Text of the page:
Earth is revolving. If I sent you back twelve hours to where you are now, because of earth’s spin, you’d end up on the other side of the planet, most likely in the middle of an ocean. Then, you have to factor in our revolutions around the Sun. If you go back one week, the whole planet will be occupying a completely different part of the solar system, and you’d emerge into the vacuum of space.”

“Yes, but..”

“Then, you need to remember that our solar system is also hurtling through space, as is our whole galaxy. Just working out the co-ordinates for exactly where the planet was twenty four hours ago is a mammoth task, and you are trying to go back thirty five years“.

The doctor was looking less and less confident. Shelley sighed.

“I’m sorry. I just don’t think you appreciate how difficult this is. The smallest miscalculation and you’re dead the moment you emerge on the other side. This is why it costs so much, and why it takes so long to configure. Now, I need you to sign this disclaimer. This states that you understand the risks involved, and that TimeCorp takes no responsibility for any miscalculations or problems encountered on the other side. It also says that you understand that this is a one way trip, and you will cease to exist in this timeline. Once on the other side, you will be in an alternative timeline. If and when TimeCorp is established in that timeline, it will hold no records of this transaction and will not be able to help you in any way other than to organise another trip for you as if you were a new customer, which you would be. The TimeCorp in that timeline, provided it exists after any changes you cause, has no connection to this one. It is an alternate timeline in its own universe.”

The doctor took the pen with a shaky hand and scribbled his name on the paper.

“Thank you doctor. Now, if you would like to step into the booth, all that remains is for me to wish you a safe journey, a happy life, and on behalf of everyone at TimeCorp, thank you for your business.”

Once the door was sealed, Shelly pressed the button.

On the other side, Dr Keroth passed out within three seconds of emerging. Just enough time to spot the city of Chicago a few miles below him, and to think one phrase as he hurtled towards it.

“So close.”


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The Barry

Author : Edward Turner III

He was smiling again, the dumb bastard never did anything but smile. We did not return the smile. He was a Barry 4.21, the newest in the line of Barry’s and the most annoying we had met so far. In this day and age though you had to have a robot helper though, life was so hard without it.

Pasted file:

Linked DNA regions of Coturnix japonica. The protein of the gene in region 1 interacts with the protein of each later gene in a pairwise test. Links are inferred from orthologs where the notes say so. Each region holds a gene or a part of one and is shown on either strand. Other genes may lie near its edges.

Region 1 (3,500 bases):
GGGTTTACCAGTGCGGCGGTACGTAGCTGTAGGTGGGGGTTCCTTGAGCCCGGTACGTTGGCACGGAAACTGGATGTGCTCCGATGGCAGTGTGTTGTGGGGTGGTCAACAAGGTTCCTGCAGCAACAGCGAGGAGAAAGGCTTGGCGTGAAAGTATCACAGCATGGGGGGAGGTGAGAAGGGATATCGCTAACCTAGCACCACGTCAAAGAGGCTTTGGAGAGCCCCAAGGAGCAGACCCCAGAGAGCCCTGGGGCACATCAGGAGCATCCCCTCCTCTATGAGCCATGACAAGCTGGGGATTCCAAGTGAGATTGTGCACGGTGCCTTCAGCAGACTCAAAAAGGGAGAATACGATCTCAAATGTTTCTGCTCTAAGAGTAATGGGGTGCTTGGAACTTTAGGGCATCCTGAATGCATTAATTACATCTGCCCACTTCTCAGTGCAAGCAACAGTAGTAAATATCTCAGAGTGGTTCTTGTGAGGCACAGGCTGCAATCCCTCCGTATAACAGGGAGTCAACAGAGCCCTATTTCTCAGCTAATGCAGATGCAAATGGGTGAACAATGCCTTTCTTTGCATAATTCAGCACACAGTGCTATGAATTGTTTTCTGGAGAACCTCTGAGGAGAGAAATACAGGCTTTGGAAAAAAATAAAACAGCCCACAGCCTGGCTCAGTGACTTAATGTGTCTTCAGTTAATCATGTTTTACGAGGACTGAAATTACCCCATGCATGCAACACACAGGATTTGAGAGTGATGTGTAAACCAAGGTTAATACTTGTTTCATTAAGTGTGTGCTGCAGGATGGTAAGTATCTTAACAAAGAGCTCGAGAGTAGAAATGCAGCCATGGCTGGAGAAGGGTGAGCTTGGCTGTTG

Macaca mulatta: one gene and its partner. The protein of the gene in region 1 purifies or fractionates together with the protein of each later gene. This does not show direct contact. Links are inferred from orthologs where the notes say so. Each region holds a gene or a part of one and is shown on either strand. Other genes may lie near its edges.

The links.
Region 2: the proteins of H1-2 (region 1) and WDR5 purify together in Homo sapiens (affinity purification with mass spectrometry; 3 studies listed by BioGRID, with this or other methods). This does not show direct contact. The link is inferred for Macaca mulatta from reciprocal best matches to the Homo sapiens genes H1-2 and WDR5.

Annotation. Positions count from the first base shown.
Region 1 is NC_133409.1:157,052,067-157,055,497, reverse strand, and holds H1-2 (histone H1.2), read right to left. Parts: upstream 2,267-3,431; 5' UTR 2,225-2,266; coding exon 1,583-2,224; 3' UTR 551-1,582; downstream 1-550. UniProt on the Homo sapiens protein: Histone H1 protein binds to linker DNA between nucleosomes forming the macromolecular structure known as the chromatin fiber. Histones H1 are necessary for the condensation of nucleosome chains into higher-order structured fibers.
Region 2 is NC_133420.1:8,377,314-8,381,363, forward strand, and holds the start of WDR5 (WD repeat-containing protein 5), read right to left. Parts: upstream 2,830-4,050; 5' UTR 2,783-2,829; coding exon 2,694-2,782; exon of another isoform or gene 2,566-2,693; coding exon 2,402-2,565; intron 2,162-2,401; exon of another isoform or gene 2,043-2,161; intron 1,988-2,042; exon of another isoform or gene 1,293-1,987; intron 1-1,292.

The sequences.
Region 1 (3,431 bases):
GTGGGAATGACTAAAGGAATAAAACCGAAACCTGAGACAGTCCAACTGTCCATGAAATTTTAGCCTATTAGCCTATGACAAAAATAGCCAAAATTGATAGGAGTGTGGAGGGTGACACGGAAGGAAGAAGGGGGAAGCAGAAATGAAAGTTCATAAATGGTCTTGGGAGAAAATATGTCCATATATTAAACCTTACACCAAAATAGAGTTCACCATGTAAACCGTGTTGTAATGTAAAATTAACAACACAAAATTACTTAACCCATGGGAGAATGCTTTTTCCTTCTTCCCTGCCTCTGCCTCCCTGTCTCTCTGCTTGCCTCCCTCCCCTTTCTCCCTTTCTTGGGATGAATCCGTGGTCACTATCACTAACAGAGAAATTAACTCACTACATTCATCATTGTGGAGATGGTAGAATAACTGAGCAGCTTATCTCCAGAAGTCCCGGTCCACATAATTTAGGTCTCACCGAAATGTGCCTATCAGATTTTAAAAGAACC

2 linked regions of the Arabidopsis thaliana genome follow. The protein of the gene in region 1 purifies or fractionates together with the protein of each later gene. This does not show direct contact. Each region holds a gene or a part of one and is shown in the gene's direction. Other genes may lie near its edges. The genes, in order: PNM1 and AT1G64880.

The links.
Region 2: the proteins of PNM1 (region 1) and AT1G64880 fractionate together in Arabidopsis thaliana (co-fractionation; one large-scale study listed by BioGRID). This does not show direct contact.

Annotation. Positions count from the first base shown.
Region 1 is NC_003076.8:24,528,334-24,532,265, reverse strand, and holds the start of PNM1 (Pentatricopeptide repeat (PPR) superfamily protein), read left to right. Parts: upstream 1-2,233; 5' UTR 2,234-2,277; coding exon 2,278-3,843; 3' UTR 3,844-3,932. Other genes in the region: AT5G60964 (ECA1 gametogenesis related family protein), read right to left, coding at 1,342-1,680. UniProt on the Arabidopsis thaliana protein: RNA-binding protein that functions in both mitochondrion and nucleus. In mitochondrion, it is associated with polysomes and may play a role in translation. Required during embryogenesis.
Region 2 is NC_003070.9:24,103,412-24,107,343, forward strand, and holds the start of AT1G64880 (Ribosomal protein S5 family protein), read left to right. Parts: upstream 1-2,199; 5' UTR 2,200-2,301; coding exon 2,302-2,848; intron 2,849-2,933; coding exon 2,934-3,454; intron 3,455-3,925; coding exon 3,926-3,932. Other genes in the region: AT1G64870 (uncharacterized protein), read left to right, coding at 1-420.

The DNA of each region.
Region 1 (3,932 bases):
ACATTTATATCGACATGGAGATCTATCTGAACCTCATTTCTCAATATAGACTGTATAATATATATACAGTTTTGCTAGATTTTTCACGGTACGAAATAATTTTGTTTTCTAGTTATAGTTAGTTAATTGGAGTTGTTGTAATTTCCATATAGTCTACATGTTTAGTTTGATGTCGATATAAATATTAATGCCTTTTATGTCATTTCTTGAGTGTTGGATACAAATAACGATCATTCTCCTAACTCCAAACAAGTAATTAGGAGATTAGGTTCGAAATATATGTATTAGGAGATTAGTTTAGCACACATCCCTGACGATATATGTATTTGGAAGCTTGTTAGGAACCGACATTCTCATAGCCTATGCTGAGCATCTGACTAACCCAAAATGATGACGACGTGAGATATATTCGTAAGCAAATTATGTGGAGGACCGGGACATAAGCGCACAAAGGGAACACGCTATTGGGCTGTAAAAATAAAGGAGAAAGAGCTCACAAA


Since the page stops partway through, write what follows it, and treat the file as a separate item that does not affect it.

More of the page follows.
Our Barry 3.7 had malfunctioned and this weirdo was what they had sent us.

Marty said, “Look at that goofy looking grin.”

Barry replied, “I do not mean for my grin to be goofy looking. Would you like me to adjust it?” His face shriveled a bit and suddenly all we saw were teeth.

I spoke before anyone else, “Try to look normal Barry, you’ll scare the kids.”

My wife laughed, “You’ll scare all of us.”

A very neutral smile came over him and he looked down at Marty and Annabelle. He said, “I am very sorry, I do not mean to scare the kids.”

Annabelle stepped back and Marty just laughed.

I rubbed my head, “All right Barry, have you downloaded all of the information from the Barry 3.7?”

Barry 4.21 nodded and said, “I have all of the information and have downloaded all patterns and sub-routines which your Barry 3.7 possessed. I hope I can be of service as well as he.”

My wife stared at him like he had fallen from the moon. For years the robotics industry were creating machines that looked more and more human, but with the trouble that the world found itself in when they reached near perfection, the government had outlawed machines which looked too human, and now you could not even customize them the way you wanted, each model had to look just like every other individual from that model.

Sure, there were better looking models, but this was about the best we could afford. I said, “Maybe you shouldn’t smile so much Barry.”

His smile faded but the creepiness remained, and it might have even been a bit worse. I rolled my eyes.

Annabelle said, “So, can you do any tricks? Old Barry was able to do flips and Michael 4 had been able to do magic.”

Barry’s smile returned and he lifted a hand, out of it came a fire ball. I stepped forward, “No Barry, please do not show us tricks that could burn down the house.”

His smile grew and he said, “I am sorry.”

I said, “Why don’t you deactivate for the time being.”

He nodded and said, “Of course sir.” He stood there and closed his eyes and his head bobbed down to his chest. The goofy grin did not disappear.

I looked at my wife, “Do we really need this thing?”

She smiled in a fake imitation of Barry, “Do you want to do the dishes?”